World’s First Commercial Pact on Cross-Border CO2 Transport and Storage


By Abdul'Aziz Aliyu

5 September 2022

The world’s first and ground-breaking commercial agreement between Northern Lights (a partnership between Equinor, Shell and TotalEnergies) and Yara (one of the world’s largest fertiliser manufacturers) on cross-border carbon dioxide (CO2) transport and storage (T&S) was announced in Stavanger, Norway on the 29th of August 2022. Carbon Capture and Storage (CCS) is a critical climate change mitigation technology and this commercial agreement opens an unprecedented market for cross border CO2 T&S services. The Northern Lights project is initially designed to give European industrial companies a solution to store their CO2 emissions safely and permanently in rock formations beneath the North Sea ocean floor (with Yara Sluiskil as its first commercial partner).

The Northern Lights project (which is a part of Norway’s Longship Project for establishing full-scale CO2 capture, transport, and storage facilities in line with the country’s international climate agreements) is building two dedicated CO2 carriers that will ship captured CO2 from the Netherlands to an onshore terminal on the Norwegian west coast. From there, it will be transported through a 100 km pipeline to be permanently stored in a storage formation some 2,600 meters under the seabed off the west coast of Ƙygarden, in Norway as illustrated in the figure below. Northern Lights is currently in discussions with other potential customers around Europe, representing 48 Mt of CO2 pa, more than is currently stored worldwide.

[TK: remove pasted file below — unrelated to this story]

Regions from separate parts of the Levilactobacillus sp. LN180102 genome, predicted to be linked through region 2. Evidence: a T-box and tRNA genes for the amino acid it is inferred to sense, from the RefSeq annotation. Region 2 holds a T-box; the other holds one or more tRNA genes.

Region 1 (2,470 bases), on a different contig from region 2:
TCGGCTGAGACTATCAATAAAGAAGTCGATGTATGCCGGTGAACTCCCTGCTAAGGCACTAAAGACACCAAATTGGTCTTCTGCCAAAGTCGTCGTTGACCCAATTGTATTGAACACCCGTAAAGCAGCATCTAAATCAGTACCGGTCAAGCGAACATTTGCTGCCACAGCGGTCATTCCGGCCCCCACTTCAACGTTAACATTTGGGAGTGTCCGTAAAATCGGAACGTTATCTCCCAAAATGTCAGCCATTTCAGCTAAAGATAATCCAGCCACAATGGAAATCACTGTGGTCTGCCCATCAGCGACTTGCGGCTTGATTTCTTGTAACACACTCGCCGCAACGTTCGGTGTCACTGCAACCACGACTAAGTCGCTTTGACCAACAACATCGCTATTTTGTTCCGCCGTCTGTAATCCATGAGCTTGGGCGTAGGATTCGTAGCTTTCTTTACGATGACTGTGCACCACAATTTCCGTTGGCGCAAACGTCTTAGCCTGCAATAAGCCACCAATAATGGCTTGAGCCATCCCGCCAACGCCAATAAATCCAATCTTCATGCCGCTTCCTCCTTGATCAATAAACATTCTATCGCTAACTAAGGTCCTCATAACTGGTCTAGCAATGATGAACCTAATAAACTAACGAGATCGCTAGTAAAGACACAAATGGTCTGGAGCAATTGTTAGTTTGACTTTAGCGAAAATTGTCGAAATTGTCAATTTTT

Illustration of the Northern Lights project

By comparison the annual CO2 emissions from fossil fuels and the industry in Netherlands and Norway are 138.10 and 41.28 million tonnes respectively. This underscores the need for even more ambitious models (like the Northern Lights) to be deployed across the world to close the value chain gap between large point emission sources and storage sites.

It is important to reference that this cross-border CO2 T&S development was enabled because of the London Protocol CO2 Export Resolution (see IEAGHG Technical Review 2021-TR02). Article 6 of the London Protocol prohibits export of waste or other matter for dumping in the marine environment. Therefore in 2019, Contracting Parties to the London Protocol adopted a resolution to allow provisional application of the 2009 amendment to Article 6 of the Protocol to allow export of CO2 for storage in sub-seabed geological formations. As a result, this resolution symbolises the removal of the last significant international legal barrier to CCS and signifies that CO2 can be transported across international borders to offshore storage.

This project will go down in history as the first of its kind in the world, to being able to uptake and store CO2 from international sources. The success of this first ever cross-border, open-source CO2 T&S infrastructure network will undoubtedly go a long way to significantly de-risk the international (cross-border) T&S services and consequently unleash the full potential of CCS as a key climate change mitigation technology.

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